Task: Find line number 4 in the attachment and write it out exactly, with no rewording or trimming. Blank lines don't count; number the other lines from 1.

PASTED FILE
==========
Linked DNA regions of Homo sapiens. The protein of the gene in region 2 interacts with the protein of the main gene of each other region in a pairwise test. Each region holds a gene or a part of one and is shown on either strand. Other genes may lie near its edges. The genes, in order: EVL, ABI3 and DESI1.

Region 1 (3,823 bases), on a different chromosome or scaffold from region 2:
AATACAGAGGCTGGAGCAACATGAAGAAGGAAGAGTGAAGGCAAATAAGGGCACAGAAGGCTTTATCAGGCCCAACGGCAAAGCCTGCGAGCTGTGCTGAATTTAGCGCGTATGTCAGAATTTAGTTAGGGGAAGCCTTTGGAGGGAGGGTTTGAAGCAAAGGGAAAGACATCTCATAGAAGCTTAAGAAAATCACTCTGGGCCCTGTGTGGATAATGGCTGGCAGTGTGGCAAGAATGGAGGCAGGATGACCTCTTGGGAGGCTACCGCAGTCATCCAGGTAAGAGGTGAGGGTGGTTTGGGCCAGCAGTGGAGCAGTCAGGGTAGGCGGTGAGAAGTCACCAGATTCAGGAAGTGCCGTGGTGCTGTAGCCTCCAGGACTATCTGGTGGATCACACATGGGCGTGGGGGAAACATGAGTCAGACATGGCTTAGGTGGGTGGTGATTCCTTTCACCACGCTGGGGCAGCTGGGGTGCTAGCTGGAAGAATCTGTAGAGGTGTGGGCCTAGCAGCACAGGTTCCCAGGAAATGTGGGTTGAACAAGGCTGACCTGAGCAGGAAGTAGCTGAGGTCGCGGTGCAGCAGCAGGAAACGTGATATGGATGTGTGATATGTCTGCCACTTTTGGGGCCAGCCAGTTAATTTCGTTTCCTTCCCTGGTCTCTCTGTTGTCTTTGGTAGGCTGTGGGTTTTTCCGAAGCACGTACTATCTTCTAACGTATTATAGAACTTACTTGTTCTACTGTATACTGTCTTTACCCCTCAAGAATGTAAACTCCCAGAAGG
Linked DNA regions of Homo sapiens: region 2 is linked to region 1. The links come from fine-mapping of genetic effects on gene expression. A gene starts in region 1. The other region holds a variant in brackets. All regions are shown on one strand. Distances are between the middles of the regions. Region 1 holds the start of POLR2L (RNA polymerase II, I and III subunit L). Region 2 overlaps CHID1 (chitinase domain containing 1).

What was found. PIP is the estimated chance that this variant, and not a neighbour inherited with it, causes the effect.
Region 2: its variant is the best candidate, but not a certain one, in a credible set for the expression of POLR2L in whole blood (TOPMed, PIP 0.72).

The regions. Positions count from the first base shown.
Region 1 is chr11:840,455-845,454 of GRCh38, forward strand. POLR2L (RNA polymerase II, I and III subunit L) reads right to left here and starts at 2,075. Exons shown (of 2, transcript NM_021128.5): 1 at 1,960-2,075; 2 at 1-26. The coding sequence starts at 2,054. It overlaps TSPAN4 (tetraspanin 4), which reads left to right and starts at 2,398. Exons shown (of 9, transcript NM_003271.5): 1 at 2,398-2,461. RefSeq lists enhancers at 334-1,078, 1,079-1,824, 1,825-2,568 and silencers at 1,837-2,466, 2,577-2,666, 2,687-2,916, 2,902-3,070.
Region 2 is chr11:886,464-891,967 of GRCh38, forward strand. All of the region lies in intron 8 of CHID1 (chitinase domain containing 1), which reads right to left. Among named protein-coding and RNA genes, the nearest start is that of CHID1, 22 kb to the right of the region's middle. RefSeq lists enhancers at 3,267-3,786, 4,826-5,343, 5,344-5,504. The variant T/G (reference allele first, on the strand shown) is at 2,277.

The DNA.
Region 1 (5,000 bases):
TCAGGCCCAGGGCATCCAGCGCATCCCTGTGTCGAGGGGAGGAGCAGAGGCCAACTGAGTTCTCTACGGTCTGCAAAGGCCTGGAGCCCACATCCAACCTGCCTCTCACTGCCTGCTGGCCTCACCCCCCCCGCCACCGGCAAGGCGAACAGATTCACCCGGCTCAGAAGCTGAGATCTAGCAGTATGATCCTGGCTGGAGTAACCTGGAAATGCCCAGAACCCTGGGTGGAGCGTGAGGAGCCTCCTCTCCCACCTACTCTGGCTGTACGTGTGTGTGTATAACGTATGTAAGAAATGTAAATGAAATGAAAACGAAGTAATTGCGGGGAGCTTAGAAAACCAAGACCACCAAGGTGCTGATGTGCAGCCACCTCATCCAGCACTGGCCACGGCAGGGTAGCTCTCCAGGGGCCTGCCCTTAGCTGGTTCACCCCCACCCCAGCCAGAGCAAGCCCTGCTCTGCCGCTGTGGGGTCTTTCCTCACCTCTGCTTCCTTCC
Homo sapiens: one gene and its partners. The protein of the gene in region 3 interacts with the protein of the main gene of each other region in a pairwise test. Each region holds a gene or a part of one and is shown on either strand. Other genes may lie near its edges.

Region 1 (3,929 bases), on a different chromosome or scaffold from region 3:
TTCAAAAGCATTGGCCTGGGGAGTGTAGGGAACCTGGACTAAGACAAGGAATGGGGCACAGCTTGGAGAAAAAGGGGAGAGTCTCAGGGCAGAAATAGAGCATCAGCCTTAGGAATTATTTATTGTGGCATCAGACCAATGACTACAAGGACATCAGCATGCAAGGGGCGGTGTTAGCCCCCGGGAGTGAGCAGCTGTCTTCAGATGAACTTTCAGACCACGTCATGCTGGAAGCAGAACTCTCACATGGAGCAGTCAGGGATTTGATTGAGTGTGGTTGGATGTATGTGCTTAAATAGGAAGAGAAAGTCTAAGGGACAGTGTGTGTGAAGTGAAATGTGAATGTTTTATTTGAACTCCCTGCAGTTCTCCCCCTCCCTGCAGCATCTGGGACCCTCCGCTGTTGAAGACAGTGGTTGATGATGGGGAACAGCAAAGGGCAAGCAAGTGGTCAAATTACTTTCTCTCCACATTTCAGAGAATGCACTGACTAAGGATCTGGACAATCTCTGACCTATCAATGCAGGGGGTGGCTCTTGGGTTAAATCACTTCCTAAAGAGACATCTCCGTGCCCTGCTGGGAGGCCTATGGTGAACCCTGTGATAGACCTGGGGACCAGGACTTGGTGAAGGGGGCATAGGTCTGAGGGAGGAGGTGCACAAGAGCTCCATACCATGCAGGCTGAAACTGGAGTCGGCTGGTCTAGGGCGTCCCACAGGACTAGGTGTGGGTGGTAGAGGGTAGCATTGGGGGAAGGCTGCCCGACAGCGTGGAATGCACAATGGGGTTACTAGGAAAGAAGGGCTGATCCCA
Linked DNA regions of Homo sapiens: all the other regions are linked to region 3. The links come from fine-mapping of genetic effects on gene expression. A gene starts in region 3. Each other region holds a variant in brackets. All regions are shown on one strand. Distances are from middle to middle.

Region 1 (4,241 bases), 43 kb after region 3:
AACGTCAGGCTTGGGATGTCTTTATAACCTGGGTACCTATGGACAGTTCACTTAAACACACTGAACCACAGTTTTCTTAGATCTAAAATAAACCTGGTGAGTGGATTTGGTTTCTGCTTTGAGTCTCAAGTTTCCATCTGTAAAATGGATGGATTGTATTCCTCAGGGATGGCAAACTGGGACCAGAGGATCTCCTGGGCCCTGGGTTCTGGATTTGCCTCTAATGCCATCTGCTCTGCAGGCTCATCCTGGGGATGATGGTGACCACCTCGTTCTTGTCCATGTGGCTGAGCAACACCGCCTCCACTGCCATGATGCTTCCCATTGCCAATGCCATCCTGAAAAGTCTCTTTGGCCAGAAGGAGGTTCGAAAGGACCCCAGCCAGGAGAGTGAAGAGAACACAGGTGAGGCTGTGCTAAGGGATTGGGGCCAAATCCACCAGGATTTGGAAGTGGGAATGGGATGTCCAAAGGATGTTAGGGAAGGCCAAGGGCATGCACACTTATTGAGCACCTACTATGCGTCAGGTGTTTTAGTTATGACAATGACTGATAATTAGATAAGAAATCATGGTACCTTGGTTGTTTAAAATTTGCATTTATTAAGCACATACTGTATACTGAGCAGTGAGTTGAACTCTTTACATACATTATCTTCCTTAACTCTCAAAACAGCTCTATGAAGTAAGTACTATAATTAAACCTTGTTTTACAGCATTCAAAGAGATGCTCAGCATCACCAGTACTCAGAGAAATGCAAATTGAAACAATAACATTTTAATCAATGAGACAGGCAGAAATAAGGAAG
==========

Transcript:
Linked DNA regions of Homo sapiens: region 2 is linked to region 1. The links come from fine-mapping of genetic effects on gene expression. A gene starts in region 1. The other region holds a variant in brackets. All regions are shown on one strand. Distances are between the middles of the regions. Region 1 holds the start of POLR2L (RNA polymerase II, I and III subunit L). Region 2 overlaps CHID1 (chitinase domain containing 1).